A theoretical physicist by training, my research is centered around intelligent machines. I do both theoretical and experimental work. The theoretical work is focussed on analyzing distributed/networked algorithms in the context of control theory and machine learning, using tools from statistical physics. My lab is involved in brain-wide mesoscale circuit mapping in the Mouse as well as in the Marmoset. An organizing idea behind my research is that there may be common underlying mathematical principles that constrain evolved biological systems and human-engineered systems.
Partha Mitra is interested in understanding intelligent machines that are products of biological evolution (particularly animal brains), with the basic hypothesis that common underlying principles may govern these “wet” intelligent machines and the “dry” intelligent machines that are transforming the present economy. Dr Mitra initiated the idea of brain-wide mesoscale circuit mapping, and his laboratory is involved in carrying out such mapping in the Mouse (http://mouse.brainarchitecture.org) and the Marmoset (in collaboration with Japanese and Australian scientists at the RIKEN Brain Science Institute and Monash University).
Dr Mitra spent ten years as a member of the theory department at Bell Laboratories and holds a visiting professorship at IIT Madras where he is helping establish the Center for Computational Brain Research. He has an active theoretical research program in machine learning and control theory, wheren he is using tools from statistical physics to analyze the performance of distributed/networked algorithms in the “thermodynamic” limit of many variables.
- Fellow, American Physical Society
- Senior Member, IEEE
- H N Mahabala Chair Professor (visiting), IIT Madras
- Senior Visiting Scientist, RIKEN Brain Science Institute
- George S. Axelby Outstanding Paper Award
Who COVID-19 hit hardest in New York
July 10, 2020
Report on nearly 50,000 New Yorkers tested for COVID-19 reveals demographics, hospitalization rates for positive patients.
New brain research could change how concussions are treated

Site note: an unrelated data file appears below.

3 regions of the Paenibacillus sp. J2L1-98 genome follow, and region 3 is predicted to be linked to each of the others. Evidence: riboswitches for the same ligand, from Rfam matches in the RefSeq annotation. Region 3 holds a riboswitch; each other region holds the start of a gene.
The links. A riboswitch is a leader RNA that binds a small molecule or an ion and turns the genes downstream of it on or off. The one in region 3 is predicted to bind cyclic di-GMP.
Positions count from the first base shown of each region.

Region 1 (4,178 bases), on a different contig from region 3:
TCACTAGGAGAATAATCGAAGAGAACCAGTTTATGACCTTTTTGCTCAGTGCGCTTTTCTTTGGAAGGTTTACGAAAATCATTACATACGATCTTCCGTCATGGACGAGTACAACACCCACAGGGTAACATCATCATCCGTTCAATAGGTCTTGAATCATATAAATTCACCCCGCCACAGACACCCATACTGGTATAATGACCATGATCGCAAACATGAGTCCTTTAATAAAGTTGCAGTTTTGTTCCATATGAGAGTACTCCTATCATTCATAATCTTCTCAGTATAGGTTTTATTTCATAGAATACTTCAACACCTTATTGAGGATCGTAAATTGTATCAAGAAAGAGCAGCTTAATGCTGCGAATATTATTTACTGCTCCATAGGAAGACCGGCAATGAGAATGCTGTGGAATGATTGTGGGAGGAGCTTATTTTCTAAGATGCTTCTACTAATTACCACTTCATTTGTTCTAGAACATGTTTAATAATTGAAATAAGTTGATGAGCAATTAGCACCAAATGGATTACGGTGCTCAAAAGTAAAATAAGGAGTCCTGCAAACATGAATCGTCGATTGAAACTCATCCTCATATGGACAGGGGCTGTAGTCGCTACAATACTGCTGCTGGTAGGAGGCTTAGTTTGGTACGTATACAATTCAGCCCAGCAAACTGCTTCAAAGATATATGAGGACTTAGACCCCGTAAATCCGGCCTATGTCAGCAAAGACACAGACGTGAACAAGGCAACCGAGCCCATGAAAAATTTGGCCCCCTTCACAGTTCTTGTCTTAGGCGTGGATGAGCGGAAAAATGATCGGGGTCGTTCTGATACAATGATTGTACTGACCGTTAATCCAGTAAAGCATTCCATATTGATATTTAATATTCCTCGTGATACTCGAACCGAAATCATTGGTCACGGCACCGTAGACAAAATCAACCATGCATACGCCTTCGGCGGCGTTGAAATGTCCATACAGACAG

October 13, 2019
Blood vessel damage seems to be more widespread than nerve damage in patients with traumatic brain injuries.
New brain map could improve AI algorithms for machine vision
August 20, 2019
A revised view of the primate visual system may serve as a future reference for understanding how vision works in humans.
Detailed new primate brain atlas could lead to disease insights
March 1, 2019
An international effort has mapped the marmoset brain at an unprecedented level of detail, which brings us closer to understanding the human brain.
Portrait of a Neuroscience Powerhouse
April 27, 2018
A relatively small neuroscience group at CSHL is having an outsized impact on a dynamic and highly competitive field
4 CSHL scientists will contribute to President’s BRAIN Initiative under new NIH grants
September 30, 2014
Four scientists at Cold Spring Harbor Laboratory (CSHL) will perform research in President Obama’s BRAIN Initiative under two new CSHL grants
CSHL’s Florin Albeanu, Partha Mitra awarded NSF ‘Early Concept’ grants for neuroscience
August 18, 2014
Award supports exploratory research with potential for transformative insights – part of BRAIN Initiative
CSHL receives $50 million to establish Simons Center for Quantitative Biology
July 7, 2014
CSHL announced a $50 million gift from Jim and Marilyn Simons to establish the Simons Center for Quantitative Biology.
For neurons in the brain, identity can be used to predict location
March 24, 2014
A new mathematical model uses gene expression data to predict where neurons are located throughout the brain
CSHL’s Partha Mitra receives two awards for theoretical work with implications for brain circuitry
December 10, 2013
Professor Partha Mitra, the Crick-Clay Professor of Biomathematics at Cold Spring Harbor Laboratory (CSHL), is receiving two honors for his recent wor